There were many experiences I had growing up that led to a lack of self-worth beginning at a very early age. The first time I remember questioning my worth was age six. My parents were trying to have another baby and my mom had already suffered two miscarriages. I remember walking into the bathroom one morning while she was in the process of miscarrying a third time and I immediately felt responsible for her sadness and pain. As a very young child, I wondered why she would put herself through all of this agony when she had me. I started wondering why I wasn’t enough. This was my first conscious memory of questioning my value and worth. As an adult, I knew that her desire to have another child had nothing to do with me being good enough, but as a child, I took responsibility for my parents’ happiness. My lack of self-esteem weaved its way through almost every area of my life.
Before age 8, I would say I was a pretty typical kid. I got straight A’s, had friends and a pretty easy-going attitude. I was an only child until that age, so I was used to getting my own way. I had no one to compete and argue with, I was loved a bunch, given everything I wanted and had it made. I was a typical happy little girl. My friends would say I was bossy, selfish and sometimes argumentative, but what spoiled child wasn’t?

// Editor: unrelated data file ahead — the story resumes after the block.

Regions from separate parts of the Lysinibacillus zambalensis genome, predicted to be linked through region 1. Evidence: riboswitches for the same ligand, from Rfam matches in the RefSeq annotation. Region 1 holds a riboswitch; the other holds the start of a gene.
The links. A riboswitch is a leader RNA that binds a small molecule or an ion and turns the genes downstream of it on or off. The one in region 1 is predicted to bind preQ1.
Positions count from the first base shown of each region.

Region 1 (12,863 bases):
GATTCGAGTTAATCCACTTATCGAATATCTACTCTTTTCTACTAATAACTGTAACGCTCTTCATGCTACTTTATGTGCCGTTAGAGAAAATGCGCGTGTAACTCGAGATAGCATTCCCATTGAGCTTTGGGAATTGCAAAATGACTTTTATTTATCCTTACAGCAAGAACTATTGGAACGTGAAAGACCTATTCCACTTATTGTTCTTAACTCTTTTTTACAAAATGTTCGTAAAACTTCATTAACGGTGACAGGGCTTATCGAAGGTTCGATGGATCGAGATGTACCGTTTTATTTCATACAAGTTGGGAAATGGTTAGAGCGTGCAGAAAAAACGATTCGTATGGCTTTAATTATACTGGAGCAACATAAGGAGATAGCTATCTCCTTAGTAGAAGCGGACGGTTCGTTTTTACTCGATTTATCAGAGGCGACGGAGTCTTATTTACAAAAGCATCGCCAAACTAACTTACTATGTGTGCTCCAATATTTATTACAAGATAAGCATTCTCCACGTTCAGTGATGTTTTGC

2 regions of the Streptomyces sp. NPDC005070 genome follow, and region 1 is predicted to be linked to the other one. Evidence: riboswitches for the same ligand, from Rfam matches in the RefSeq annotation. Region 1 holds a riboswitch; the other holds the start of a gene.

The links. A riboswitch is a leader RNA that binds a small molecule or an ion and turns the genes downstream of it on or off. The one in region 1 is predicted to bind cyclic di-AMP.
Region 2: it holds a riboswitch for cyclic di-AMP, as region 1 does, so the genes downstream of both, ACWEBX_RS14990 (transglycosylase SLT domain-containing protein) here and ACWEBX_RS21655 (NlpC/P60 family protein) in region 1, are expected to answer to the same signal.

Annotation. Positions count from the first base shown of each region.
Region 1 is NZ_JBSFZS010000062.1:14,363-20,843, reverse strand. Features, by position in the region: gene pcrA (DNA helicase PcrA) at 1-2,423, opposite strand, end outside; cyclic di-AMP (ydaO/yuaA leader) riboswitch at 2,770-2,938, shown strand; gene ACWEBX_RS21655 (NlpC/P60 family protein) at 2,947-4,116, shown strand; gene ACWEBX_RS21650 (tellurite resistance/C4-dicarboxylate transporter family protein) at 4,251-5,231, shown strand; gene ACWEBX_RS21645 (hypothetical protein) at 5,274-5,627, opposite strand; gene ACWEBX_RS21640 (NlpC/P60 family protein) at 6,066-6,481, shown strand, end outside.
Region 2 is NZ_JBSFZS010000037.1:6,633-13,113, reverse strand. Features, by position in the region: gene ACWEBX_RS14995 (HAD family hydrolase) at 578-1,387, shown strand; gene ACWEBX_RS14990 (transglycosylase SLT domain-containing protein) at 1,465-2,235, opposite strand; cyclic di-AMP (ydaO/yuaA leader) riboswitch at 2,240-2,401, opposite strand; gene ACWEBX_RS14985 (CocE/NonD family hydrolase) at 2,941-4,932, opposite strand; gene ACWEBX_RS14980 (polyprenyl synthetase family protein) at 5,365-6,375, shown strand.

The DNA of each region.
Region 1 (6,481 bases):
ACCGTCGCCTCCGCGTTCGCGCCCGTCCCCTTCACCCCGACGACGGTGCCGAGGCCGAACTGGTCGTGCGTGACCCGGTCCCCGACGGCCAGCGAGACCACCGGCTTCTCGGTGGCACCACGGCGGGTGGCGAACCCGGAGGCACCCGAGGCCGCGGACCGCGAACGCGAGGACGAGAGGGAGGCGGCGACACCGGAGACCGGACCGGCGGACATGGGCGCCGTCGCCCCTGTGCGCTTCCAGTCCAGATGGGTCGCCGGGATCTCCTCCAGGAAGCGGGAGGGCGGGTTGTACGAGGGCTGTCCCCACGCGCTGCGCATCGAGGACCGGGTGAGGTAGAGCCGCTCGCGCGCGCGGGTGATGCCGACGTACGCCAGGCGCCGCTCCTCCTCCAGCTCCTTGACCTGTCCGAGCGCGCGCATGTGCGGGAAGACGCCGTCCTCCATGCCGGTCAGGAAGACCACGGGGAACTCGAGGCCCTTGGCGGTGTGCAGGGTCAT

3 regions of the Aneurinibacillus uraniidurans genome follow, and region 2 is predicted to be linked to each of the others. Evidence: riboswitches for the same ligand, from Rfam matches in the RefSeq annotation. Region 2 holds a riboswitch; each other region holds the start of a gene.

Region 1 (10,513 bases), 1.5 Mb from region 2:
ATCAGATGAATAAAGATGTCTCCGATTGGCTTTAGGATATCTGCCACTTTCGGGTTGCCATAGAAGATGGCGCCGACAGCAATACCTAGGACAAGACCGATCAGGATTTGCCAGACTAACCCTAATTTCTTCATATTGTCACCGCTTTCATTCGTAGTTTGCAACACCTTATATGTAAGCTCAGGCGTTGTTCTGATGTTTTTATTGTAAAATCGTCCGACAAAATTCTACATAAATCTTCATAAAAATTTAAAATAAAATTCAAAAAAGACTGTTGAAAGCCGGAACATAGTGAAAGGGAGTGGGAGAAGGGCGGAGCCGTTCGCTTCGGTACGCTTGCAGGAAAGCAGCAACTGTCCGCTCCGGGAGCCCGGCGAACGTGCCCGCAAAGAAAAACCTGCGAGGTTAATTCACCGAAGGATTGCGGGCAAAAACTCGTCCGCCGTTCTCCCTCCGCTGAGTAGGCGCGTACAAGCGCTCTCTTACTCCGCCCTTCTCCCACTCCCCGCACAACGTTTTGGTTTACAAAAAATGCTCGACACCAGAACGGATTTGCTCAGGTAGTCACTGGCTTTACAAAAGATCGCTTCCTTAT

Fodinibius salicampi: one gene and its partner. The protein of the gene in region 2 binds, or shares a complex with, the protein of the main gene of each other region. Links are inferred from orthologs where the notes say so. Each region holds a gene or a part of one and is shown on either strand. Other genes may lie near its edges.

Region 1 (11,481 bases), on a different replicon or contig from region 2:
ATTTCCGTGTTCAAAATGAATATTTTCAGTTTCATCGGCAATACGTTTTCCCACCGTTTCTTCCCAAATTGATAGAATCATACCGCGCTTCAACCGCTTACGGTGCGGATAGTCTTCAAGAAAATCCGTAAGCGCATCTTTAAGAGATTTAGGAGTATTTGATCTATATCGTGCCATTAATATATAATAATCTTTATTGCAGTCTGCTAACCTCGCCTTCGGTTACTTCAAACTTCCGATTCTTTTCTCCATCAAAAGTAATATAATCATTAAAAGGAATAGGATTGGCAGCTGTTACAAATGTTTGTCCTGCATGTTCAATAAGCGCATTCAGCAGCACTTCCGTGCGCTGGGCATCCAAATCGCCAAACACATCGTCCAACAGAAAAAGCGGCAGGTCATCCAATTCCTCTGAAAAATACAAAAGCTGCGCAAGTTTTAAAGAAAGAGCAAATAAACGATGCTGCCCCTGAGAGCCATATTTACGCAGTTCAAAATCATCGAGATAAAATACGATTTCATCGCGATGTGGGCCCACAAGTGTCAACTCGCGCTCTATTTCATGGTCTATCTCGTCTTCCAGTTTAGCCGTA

My parents finally had another child, my younger brother Shad, and within months we were moving to Wyoming for a job transfer my Dad accepted, only to move back to Utah nine months later. This caused extreme amounts of stress and tension in the household. My little brother was quite a handful and sick often, so he took up most of my mom’s time. My dad was busy at work, so my Mom was on her own with us kids most of the time. I spent many hours alone, which I was used to because I was an only child. There were times when it really bothered me. I missed our family time, but what bothered me more was the fighting. My mom wanted to be near her family in Utah, and I could feel her anger, pain, and sadness at being forced to move. I never voiced those feelings; it was just an awareness I had of a deep sense of pain, sadness, and at times, hopelessness that I felt from her. She was a wonderful mom, would do anything for me and my brother, and did. But, there always seemed to be an underlying sadness that I could feel; and for reasons unknown to either one of us, I felt responsible for her.